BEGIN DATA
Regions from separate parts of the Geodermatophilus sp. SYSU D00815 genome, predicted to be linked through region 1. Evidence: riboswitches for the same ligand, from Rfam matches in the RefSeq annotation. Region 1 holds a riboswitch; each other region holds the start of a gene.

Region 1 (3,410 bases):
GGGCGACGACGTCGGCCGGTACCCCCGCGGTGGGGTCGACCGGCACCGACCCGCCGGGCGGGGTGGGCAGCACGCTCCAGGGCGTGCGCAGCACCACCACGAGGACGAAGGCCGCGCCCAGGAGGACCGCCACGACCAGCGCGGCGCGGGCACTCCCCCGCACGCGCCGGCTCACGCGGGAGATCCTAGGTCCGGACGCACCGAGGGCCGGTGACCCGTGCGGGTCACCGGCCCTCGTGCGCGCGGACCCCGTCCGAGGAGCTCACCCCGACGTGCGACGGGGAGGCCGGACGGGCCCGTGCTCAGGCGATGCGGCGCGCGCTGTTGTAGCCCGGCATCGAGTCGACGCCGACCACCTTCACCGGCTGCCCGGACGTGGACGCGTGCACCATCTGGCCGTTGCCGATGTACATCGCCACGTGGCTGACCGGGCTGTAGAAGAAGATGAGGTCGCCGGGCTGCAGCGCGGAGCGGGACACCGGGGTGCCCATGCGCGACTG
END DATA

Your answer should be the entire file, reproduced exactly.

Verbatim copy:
Regions from separate parts of the Geodermatophilus sp. SYSU D00815 genome, predicted to be linked through region 1. Evidence: riboswitches for the same ligand, from Rfam matches in the RefSeq annotation. Region 1 holds a riboswitch; each other region holds the start of a gene.

Region 1 (3,410 bases):
GGGCGACGACGTCGGCCGGTACCCCCGCGGTGGGGTCGACCGGCACCGACCCGCCGGGCGGGGTGGGCAGCACGCTCCAGGGCGTGCGCAGCACCACCACGAGGACGAAGGCCGCGCCCAGGAGGACCGCCACGACCAGCGCGGCGCGGGCACTCCCCCGCACGCGCCGGCTCACGCGGGAGATCCTAGGTCCGGACGCACCGAGGGCCGGTGACCCGTGCGGGTCACCGGCCCTCGTGCGCGCGGACCCCGTCCGAGGAGCTCACCCCGACGTGCGACGGGGAGGCCGGACGGGCCCGTGCTCAGGCGATGCGGCGCGCGCTGTTGTAGCCCGGCATCGAGTCGACGCCGACCACCTTCACCGGCTGCCCGGACGTGGACGCGTGCACCATCTGGCCGTTGCCGATGTACATCGCCACGTGGCTGACCGGGCTGTAGAAGAAGATGAGGTCGCCGGGCTGCAGCGCGGAGCGGGACACCGGGGTGCCCATGCGCGACTG